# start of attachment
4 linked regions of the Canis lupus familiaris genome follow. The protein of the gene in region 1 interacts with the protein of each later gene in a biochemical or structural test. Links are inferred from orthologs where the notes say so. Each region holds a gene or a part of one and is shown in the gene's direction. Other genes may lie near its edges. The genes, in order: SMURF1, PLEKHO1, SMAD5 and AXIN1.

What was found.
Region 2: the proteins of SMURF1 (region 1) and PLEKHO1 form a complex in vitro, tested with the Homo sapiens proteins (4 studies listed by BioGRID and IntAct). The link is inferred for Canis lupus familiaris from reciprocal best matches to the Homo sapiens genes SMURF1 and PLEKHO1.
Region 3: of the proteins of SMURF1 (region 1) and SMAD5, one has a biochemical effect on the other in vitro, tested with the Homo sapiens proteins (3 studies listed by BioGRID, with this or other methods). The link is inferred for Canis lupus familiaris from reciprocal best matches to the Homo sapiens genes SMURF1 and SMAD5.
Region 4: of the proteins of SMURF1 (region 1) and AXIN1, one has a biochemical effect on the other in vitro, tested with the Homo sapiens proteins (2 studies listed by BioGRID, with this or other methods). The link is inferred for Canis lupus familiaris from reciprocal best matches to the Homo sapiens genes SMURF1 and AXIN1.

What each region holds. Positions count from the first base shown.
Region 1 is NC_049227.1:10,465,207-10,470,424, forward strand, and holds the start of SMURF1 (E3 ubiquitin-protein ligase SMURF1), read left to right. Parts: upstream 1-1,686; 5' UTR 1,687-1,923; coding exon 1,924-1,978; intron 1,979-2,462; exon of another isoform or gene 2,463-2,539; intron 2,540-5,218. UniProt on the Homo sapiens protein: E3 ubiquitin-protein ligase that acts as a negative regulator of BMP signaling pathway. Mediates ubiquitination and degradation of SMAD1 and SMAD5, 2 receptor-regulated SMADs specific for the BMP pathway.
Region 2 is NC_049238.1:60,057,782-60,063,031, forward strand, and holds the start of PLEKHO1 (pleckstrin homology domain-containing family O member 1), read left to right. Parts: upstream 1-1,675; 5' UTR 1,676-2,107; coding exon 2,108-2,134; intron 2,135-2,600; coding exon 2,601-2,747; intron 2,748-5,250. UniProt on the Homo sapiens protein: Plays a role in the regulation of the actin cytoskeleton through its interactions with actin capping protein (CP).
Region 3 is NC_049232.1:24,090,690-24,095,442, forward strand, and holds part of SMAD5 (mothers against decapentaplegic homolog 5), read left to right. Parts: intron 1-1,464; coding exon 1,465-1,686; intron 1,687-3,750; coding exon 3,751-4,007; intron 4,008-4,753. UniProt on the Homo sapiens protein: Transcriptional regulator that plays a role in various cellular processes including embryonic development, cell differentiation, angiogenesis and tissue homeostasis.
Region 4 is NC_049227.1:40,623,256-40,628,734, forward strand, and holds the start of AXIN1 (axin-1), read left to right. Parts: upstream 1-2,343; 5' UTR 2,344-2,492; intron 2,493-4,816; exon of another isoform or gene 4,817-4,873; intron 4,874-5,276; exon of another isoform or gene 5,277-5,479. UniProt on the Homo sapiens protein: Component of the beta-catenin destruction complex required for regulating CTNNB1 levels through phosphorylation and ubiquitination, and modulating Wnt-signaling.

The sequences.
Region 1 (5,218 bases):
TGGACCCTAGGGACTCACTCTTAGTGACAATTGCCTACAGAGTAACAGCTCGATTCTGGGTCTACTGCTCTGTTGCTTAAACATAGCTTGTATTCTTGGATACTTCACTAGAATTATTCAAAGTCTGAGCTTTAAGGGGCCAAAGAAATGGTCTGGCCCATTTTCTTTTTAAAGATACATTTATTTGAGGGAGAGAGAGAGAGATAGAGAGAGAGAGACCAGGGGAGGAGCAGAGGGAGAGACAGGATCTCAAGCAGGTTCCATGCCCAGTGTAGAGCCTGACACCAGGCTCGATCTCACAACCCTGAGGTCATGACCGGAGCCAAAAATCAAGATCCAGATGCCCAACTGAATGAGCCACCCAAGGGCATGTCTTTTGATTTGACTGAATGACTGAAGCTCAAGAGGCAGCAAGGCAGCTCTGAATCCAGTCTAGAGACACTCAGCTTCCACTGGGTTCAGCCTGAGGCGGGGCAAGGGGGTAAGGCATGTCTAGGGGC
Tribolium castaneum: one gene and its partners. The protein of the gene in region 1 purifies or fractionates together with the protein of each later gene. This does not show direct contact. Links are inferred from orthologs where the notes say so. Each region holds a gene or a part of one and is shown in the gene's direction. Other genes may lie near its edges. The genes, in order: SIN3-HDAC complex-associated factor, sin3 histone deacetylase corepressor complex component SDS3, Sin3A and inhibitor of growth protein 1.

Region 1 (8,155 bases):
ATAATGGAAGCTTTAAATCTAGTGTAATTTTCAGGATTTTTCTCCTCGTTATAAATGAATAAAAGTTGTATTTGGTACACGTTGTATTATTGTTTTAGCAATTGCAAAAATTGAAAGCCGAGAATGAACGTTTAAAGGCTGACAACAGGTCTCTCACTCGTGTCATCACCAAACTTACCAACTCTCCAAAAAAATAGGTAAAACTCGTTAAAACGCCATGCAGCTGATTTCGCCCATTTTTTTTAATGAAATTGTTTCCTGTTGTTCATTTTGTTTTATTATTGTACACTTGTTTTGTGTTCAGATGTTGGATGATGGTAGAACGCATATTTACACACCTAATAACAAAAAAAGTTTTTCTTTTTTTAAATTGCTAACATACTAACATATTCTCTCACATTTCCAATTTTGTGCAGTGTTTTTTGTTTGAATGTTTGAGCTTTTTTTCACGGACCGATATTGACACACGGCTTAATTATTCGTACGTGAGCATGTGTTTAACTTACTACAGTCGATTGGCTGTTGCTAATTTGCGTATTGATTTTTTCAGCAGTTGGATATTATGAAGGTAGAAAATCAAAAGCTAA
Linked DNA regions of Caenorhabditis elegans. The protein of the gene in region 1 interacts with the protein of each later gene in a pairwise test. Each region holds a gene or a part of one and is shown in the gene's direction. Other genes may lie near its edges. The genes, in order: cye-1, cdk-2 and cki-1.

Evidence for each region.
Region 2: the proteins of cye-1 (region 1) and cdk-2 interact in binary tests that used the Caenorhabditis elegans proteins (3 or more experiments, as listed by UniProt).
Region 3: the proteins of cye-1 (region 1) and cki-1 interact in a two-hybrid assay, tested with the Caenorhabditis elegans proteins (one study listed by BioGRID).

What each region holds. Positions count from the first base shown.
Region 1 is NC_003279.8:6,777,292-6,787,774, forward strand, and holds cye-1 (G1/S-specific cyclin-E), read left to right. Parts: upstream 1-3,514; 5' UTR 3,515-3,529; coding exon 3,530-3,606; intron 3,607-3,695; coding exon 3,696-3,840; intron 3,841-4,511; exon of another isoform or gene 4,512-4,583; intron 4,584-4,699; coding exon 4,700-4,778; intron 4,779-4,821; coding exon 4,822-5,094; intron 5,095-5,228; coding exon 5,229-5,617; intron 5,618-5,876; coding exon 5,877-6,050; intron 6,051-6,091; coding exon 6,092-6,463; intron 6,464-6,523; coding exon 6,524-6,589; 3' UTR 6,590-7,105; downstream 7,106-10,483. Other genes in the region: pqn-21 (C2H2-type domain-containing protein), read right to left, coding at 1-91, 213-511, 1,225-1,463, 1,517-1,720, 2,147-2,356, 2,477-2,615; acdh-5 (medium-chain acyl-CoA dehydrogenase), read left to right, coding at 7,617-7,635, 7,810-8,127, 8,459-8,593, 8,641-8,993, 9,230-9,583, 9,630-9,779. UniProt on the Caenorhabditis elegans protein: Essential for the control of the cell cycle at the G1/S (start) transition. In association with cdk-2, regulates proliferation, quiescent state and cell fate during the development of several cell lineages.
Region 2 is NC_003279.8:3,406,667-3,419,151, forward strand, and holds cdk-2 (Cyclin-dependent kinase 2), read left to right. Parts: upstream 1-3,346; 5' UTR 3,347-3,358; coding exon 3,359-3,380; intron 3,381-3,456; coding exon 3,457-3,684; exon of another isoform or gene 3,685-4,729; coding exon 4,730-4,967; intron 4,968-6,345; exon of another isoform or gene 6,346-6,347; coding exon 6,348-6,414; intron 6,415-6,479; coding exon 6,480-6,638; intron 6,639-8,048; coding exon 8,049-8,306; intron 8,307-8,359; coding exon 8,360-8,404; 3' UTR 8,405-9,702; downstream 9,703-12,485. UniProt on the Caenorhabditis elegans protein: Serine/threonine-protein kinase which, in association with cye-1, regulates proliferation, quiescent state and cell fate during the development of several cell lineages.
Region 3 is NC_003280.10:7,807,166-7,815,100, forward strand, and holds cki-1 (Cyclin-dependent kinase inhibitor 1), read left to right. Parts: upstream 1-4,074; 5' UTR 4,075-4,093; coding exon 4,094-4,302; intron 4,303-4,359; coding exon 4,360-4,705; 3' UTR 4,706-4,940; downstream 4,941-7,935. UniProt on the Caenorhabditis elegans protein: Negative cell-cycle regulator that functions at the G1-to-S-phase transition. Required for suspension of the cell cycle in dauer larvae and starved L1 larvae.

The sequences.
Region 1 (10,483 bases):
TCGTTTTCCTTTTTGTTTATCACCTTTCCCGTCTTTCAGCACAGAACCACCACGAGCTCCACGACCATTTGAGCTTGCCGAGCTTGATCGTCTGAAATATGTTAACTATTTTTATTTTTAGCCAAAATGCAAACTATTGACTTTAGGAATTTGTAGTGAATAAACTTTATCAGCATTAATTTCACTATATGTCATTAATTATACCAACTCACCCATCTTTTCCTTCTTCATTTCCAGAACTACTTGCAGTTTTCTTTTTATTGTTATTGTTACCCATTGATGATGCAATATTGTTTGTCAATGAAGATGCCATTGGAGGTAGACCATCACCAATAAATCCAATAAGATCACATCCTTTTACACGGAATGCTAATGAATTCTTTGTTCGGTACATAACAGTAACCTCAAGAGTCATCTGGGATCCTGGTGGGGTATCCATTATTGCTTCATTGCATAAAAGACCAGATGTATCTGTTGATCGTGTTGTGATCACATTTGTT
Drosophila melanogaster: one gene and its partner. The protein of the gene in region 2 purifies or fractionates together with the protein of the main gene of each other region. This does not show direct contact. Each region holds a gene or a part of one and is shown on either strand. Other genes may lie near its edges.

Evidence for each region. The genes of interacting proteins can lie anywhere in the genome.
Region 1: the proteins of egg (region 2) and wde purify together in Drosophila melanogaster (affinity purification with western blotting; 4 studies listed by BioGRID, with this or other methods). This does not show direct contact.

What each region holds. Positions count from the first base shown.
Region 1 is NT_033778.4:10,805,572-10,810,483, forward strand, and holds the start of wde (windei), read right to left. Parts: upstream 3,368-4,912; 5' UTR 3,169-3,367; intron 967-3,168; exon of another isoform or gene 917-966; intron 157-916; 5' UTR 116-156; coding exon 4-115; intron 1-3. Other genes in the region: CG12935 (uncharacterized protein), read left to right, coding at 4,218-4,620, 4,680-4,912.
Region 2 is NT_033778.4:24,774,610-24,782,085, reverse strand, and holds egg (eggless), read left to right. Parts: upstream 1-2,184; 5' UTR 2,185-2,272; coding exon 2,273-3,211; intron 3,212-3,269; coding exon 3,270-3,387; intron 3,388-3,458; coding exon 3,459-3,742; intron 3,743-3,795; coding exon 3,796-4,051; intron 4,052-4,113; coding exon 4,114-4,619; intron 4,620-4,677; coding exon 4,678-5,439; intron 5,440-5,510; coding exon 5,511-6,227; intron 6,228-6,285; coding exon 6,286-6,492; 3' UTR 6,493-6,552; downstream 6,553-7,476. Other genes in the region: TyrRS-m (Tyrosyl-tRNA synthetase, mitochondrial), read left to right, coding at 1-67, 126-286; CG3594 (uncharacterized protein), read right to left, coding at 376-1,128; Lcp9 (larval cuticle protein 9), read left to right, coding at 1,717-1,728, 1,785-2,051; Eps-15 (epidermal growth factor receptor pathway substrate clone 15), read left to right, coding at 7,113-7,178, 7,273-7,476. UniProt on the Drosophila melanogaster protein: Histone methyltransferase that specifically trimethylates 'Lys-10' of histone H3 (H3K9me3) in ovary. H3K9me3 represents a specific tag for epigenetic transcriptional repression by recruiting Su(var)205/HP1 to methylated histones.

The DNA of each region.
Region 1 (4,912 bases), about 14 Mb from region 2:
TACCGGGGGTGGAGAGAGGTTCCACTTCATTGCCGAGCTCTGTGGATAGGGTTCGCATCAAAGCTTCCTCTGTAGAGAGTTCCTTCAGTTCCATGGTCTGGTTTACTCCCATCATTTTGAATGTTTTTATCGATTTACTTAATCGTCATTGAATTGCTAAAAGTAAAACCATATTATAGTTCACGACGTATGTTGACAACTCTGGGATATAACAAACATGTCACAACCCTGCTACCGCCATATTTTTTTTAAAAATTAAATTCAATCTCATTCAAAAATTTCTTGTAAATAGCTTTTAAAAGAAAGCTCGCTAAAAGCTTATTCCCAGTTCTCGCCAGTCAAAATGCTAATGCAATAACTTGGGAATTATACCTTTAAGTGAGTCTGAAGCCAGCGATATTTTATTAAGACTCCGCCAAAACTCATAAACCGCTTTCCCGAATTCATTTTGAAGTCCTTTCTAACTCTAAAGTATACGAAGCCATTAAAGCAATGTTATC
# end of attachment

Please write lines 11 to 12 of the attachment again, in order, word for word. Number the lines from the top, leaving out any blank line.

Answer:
The sequences.
Region 1 (5,218 bases):